very enjoyable story. Sure, for a story that falls under the ‘historical’ bracket, some of the things are a bit silly (such as the way Nero comes to the idea to burn down Rome) and so the people who think the ideal Doctor Who story is The Massacre might frown upon it, but it’s certainly no less silly than some of the stuff that happens in Doctor Who today. And it’s positively straight laced compared to stories like Creature from the Pit and the Horns of Nimon in which Tom Baker appears to be trying to turn Doctor Who into The Tom Baker Comedy Show.

No, the comedy in this story is mostly good. William Hartnell once again appears to be having a great time acting his part and shines in his scenes with Tavius and Nero himself. He especially seems to enjoy the scene where he gets to beat up the mute assassin Ascaras. Incidentally, if that scene had been transmitted in the 1980s, I’m sure if would be used as evidence that the show was becoming too violent – he gives the poor sod one hell of a thrashing.

The humour is also pretty clever at times, such as the scene where he ‘plays’ the lyre.

My only criticism of the ‘comedy’ involved was the inclusion of Nero’s servant Tigellinus. Some of the stuff made me chuckle (such as the way he ended up poisoned) but the scene where he just comes into the sauna and throws a bucket of water over Nero made no sense. A scene like that makes you understand why people were critical of the story at the time.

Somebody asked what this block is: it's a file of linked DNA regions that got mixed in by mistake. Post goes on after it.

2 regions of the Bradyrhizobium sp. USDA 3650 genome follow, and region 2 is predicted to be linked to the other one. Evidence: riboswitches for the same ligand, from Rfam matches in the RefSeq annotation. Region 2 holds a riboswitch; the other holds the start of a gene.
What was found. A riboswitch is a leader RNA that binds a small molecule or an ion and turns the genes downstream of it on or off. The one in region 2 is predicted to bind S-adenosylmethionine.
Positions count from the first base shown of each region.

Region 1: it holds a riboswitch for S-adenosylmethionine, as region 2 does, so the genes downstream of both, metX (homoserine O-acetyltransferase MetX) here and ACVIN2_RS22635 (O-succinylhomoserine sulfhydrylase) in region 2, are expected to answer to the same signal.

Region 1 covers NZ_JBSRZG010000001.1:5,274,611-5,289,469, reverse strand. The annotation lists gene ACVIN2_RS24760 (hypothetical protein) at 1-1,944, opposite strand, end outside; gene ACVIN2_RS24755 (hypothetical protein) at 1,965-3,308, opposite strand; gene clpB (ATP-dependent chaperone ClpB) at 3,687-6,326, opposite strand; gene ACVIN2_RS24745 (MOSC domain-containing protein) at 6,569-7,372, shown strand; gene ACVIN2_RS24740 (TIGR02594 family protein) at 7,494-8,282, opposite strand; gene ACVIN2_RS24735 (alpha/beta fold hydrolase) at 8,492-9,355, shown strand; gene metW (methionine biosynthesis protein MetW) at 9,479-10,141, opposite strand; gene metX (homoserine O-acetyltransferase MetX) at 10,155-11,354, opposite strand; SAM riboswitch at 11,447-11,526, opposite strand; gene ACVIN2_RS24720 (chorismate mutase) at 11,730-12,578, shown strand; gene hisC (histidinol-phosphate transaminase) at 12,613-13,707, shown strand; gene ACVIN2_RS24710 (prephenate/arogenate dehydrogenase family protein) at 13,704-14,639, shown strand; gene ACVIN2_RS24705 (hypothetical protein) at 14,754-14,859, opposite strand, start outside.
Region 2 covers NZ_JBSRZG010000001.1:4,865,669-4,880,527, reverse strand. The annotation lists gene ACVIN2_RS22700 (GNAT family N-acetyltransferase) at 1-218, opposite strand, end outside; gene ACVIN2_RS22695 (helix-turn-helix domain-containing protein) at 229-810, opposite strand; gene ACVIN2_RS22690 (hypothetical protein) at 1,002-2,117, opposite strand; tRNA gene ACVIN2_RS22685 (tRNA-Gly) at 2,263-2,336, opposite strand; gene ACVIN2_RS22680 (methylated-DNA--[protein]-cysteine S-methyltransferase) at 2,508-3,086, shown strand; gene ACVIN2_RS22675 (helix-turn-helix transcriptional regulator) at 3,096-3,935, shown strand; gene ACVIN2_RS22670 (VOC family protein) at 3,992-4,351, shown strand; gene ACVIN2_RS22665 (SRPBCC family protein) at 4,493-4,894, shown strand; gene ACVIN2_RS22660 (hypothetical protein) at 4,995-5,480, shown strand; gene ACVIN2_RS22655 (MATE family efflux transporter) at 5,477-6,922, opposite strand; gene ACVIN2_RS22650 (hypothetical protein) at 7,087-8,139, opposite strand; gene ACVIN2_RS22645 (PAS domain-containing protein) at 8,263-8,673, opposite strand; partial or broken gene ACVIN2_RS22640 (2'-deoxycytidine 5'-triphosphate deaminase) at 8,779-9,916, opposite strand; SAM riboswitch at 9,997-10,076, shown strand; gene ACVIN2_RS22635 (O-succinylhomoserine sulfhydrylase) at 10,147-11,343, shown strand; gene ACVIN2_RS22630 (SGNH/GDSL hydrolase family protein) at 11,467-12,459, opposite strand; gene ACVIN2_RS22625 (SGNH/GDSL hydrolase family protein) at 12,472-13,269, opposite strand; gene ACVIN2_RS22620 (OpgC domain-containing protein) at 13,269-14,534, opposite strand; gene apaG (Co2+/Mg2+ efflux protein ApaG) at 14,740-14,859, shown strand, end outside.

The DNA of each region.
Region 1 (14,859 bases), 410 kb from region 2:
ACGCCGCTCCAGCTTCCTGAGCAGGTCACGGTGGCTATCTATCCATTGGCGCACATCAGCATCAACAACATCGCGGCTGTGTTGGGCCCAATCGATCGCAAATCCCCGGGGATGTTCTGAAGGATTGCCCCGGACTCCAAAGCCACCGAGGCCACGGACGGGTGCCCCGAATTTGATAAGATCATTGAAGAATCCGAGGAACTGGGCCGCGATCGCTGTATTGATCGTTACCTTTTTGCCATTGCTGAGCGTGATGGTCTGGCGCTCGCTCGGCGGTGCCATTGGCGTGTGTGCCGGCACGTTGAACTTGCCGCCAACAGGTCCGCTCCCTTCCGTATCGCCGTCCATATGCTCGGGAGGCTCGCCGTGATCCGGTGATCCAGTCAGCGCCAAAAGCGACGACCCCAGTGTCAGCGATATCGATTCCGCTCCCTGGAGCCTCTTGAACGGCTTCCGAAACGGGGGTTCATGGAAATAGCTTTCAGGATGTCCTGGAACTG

The Romans isn’t all about comedy though. Poor old Ian doesn’t get involved in anything even remotely comical. From the off he’s smashed over the head by a vase, made to work as a slave rowing on a galley, nearly drowned, captured again in Rome, made to fight to the death and given the job of rescuing Barbara from under Nero’s nose. Indeed, it could be said that his ordeal is probably the worst he has to face while travelling with the Doctor.

Ian & Barbara – At it!

What that does is work as a counterbalance to the light-hearted nature of the other sub-plots and it gives the whole thing a better sense of proportion.

Budget Constraints

As we all know, Doctor Who in the 1960s had a shoe string budget to begin with, and this was no doubt stretched further by the spend on stories like the Daleks Invasion of Earth and the Web Planet. So when you ally that with the problems of two completely different styles of plot happening in the same story, it does have an affect.

In this case, some of the guest characters act completely different depending on which regular they are in a scene with. Tavius (Michael Peake) for example doubles up as a noble and serious Christian who is filled with compassion for Barbara’s plight, yet acts like something out of ‘Allo ‘Allo around the Doctor. In one scene he manages to do both.

Like Tavius, Ner0 has a bit of a split personality too. Around Barbara, his wife, the Doctor & Vicki he’s portrayed like something out of a Carry On film (Derek Francis, who played the part, went on to be a Carry On regular, so go figure). Around Ian, he’s dangerous and insane.